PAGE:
How inflammation causes cancer is unclear. Interleukin-15 (IL-15) is a pro-inflammatory cytokine elevated in human large granular lymphocyte (LGL) leukemia. Mice overexpressing IL-15 develop LGL leukemia. Here, we show that prolonged in vitro exposure of wild-type (WT) LGL to IL-15 results in Myc-mediated upregulation of aurora kinases, centrosome aberrancies, and aneuploidy. Simultaneously, IL-15 represses miR-29b via induction of Myc/NF-κBp65/Hdac-1, resulting in Dnmt3b overexpression and DNA hypermethylation. All this is validated in human LGL leukemia. Adoptive transfer of WT LGL cultured with IL-15 led to malignant transformation in vivo. Drug targeting that reverses miR-29b repression cures otherwise fatal LGL leukemia. We show how excessive IL-15 initiates cancer and demonstrate effective drug targeting for potential therapy of human LGL leukemia.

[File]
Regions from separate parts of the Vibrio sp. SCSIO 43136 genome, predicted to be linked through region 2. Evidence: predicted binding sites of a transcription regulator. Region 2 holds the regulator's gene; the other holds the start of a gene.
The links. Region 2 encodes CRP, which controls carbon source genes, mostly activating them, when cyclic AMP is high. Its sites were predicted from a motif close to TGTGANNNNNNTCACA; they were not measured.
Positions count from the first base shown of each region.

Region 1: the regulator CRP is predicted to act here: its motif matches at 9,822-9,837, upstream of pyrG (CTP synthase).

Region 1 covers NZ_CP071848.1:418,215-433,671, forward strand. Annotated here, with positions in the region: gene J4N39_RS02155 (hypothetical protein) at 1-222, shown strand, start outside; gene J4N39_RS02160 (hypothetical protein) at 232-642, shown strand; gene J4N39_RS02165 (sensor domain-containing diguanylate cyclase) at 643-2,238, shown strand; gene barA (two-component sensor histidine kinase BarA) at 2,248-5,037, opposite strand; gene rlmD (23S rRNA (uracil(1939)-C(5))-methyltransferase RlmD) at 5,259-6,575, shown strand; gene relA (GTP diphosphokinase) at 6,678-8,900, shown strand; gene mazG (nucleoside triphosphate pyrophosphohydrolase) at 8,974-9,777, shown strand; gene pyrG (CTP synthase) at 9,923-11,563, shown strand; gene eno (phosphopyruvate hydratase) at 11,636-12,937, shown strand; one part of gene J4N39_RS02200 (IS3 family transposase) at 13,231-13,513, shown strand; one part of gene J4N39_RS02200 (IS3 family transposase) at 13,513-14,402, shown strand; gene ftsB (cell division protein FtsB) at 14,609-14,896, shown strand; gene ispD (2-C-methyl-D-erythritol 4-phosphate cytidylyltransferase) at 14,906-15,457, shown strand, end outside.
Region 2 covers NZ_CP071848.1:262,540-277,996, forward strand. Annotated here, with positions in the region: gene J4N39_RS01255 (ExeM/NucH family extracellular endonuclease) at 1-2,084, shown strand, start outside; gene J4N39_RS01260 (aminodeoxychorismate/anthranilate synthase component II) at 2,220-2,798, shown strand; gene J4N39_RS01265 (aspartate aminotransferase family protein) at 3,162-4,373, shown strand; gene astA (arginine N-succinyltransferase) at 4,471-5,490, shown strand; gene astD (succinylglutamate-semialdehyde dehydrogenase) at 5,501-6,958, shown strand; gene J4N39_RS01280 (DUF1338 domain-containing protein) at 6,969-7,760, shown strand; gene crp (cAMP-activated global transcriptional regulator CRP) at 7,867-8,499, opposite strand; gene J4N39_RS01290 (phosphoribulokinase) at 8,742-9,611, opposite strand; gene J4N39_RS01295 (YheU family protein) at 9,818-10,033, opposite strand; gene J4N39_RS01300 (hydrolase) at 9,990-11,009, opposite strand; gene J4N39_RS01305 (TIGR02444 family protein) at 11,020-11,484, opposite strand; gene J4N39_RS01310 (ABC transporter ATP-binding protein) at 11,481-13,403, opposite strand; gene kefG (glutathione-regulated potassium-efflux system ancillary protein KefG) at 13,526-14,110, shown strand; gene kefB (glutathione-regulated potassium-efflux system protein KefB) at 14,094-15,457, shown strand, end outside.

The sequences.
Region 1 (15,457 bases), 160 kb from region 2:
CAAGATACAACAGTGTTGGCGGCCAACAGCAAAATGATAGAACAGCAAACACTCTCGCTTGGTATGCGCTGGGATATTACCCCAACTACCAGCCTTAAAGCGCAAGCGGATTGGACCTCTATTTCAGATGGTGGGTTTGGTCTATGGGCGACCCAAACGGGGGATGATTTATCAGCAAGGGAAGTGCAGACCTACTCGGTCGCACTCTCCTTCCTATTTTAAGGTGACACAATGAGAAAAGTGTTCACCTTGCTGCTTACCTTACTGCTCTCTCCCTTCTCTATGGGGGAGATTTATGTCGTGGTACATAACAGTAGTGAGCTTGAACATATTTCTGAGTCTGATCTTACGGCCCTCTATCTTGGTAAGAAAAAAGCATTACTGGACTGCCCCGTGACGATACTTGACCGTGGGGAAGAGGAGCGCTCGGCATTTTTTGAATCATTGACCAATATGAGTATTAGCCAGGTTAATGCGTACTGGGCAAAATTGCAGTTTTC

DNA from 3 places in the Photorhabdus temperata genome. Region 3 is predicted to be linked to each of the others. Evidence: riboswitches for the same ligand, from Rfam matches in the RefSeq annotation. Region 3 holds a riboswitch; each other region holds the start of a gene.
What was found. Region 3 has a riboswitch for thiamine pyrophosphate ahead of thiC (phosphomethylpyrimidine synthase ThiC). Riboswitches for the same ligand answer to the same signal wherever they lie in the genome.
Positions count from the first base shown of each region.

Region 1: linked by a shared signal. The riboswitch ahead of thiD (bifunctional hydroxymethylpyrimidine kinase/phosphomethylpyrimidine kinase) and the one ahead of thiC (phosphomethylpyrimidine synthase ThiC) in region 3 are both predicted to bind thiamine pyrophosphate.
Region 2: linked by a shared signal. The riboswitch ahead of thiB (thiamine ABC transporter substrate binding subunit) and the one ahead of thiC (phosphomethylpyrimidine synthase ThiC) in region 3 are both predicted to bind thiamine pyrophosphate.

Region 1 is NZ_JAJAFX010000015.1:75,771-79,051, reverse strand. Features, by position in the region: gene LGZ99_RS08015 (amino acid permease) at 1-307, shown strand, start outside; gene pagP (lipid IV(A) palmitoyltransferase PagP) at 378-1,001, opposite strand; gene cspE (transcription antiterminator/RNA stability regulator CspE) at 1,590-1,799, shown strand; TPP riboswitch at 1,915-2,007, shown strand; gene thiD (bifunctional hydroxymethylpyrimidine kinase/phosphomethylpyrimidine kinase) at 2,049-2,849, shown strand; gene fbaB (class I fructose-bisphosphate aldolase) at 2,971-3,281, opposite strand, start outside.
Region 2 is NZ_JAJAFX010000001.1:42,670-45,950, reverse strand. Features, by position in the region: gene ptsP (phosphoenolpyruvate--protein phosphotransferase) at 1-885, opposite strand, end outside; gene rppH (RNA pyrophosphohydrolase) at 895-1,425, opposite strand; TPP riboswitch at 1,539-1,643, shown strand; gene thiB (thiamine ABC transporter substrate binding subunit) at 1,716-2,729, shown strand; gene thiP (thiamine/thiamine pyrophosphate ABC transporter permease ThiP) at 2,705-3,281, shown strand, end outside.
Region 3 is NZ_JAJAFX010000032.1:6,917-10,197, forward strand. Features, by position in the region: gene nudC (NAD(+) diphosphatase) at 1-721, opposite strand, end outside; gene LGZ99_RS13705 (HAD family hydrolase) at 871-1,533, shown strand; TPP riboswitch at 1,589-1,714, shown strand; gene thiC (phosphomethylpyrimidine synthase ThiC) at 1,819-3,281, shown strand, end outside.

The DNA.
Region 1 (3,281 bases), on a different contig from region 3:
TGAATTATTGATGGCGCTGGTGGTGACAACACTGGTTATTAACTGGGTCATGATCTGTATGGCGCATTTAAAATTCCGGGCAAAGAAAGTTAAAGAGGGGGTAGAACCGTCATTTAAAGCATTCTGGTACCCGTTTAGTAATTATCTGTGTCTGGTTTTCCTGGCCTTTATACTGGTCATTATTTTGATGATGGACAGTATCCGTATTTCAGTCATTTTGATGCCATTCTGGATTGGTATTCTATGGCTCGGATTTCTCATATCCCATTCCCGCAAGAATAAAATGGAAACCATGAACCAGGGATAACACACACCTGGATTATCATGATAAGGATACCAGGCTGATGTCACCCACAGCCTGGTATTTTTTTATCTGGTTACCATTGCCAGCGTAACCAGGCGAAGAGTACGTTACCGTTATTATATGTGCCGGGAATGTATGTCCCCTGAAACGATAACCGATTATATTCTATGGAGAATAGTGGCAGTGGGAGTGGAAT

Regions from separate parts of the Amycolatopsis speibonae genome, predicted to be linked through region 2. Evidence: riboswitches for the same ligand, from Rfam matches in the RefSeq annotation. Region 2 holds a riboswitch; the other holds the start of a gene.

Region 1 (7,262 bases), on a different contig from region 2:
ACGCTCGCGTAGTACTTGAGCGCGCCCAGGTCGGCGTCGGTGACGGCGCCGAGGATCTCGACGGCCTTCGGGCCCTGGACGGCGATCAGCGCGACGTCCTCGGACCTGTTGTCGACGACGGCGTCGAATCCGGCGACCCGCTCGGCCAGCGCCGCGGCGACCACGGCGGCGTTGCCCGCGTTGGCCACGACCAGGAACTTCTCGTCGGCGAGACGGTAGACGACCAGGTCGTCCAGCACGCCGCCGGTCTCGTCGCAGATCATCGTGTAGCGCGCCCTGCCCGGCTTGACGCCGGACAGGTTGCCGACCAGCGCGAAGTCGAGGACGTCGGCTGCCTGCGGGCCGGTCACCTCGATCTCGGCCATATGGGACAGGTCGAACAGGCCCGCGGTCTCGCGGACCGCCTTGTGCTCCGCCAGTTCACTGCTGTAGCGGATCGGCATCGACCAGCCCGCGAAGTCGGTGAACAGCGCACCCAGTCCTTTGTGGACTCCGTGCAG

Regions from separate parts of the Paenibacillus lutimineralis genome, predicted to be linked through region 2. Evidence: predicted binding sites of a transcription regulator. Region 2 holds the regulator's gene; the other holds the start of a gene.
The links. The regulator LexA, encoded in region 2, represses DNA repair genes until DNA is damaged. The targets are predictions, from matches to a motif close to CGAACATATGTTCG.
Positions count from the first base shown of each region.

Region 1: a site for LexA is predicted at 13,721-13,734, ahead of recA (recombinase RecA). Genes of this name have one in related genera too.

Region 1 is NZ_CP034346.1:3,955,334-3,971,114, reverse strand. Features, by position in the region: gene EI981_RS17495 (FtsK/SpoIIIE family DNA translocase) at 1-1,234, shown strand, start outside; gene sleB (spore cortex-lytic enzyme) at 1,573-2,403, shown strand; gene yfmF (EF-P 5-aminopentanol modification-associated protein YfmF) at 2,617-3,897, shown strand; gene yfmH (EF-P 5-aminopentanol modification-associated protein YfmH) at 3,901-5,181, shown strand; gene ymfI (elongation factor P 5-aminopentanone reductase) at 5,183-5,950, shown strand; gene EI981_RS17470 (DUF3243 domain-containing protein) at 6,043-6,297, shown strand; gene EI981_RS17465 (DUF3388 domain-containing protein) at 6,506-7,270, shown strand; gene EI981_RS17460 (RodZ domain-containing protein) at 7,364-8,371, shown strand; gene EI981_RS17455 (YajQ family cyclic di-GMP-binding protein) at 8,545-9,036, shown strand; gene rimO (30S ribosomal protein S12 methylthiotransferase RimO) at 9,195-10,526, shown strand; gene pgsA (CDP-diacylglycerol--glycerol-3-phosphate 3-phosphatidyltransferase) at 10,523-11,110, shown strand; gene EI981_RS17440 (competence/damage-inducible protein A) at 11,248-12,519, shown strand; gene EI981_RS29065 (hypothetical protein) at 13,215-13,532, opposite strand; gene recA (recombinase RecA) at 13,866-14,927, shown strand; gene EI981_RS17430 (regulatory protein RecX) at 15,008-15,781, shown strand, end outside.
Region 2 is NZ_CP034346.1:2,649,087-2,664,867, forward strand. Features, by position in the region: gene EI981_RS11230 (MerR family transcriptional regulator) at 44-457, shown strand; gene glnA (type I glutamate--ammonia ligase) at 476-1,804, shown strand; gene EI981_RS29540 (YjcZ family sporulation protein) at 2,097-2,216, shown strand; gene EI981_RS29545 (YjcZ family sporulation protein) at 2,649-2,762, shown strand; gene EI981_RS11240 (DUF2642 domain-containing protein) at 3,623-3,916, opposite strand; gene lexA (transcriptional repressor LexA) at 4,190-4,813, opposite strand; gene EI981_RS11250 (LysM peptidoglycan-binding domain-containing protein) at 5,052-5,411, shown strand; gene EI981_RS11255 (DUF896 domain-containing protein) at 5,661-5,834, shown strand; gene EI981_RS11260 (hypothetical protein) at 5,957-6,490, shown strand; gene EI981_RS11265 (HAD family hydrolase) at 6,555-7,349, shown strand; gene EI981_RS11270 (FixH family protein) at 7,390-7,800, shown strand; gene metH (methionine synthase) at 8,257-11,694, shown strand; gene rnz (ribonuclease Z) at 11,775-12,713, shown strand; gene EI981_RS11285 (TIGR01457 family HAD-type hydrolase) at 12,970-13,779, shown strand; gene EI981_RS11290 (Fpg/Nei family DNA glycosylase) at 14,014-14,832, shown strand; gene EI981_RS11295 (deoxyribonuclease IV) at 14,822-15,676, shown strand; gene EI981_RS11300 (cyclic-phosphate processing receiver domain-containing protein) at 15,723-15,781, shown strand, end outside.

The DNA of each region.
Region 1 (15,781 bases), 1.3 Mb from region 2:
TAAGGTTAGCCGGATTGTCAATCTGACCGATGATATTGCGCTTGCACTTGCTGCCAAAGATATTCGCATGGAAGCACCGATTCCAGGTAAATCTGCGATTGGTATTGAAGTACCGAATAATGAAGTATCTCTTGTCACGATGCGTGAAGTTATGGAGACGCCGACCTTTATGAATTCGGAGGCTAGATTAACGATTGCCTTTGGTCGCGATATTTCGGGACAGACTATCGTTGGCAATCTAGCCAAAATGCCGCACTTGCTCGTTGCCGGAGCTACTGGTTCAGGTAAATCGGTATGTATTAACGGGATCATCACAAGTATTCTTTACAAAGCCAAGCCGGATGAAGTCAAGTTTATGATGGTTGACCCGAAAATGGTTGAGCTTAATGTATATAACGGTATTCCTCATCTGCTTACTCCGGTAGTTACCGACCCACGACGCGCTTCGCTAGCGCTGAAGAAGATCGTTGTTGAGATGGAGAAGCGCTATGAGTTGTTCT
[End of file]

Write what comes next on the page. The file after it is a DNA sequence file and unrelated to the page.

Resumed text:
Bibliographical noteFunding Information:
This work is supported by National Cancer Institute Grants CA16058, CA95426, CA68458, CA09338 (to M.A.C.); CA140158 (to M.A.C. and G.M.); CA102031 (to G.M.); CA149623 (to S.L.); and NSF EEC-0914790 (to R.J.L.). The authors wish to thank Kathleen McConnell for technical assistance; we thank Mr. and Mrs. Thomas Lauber and Greif, Inc. for their support.
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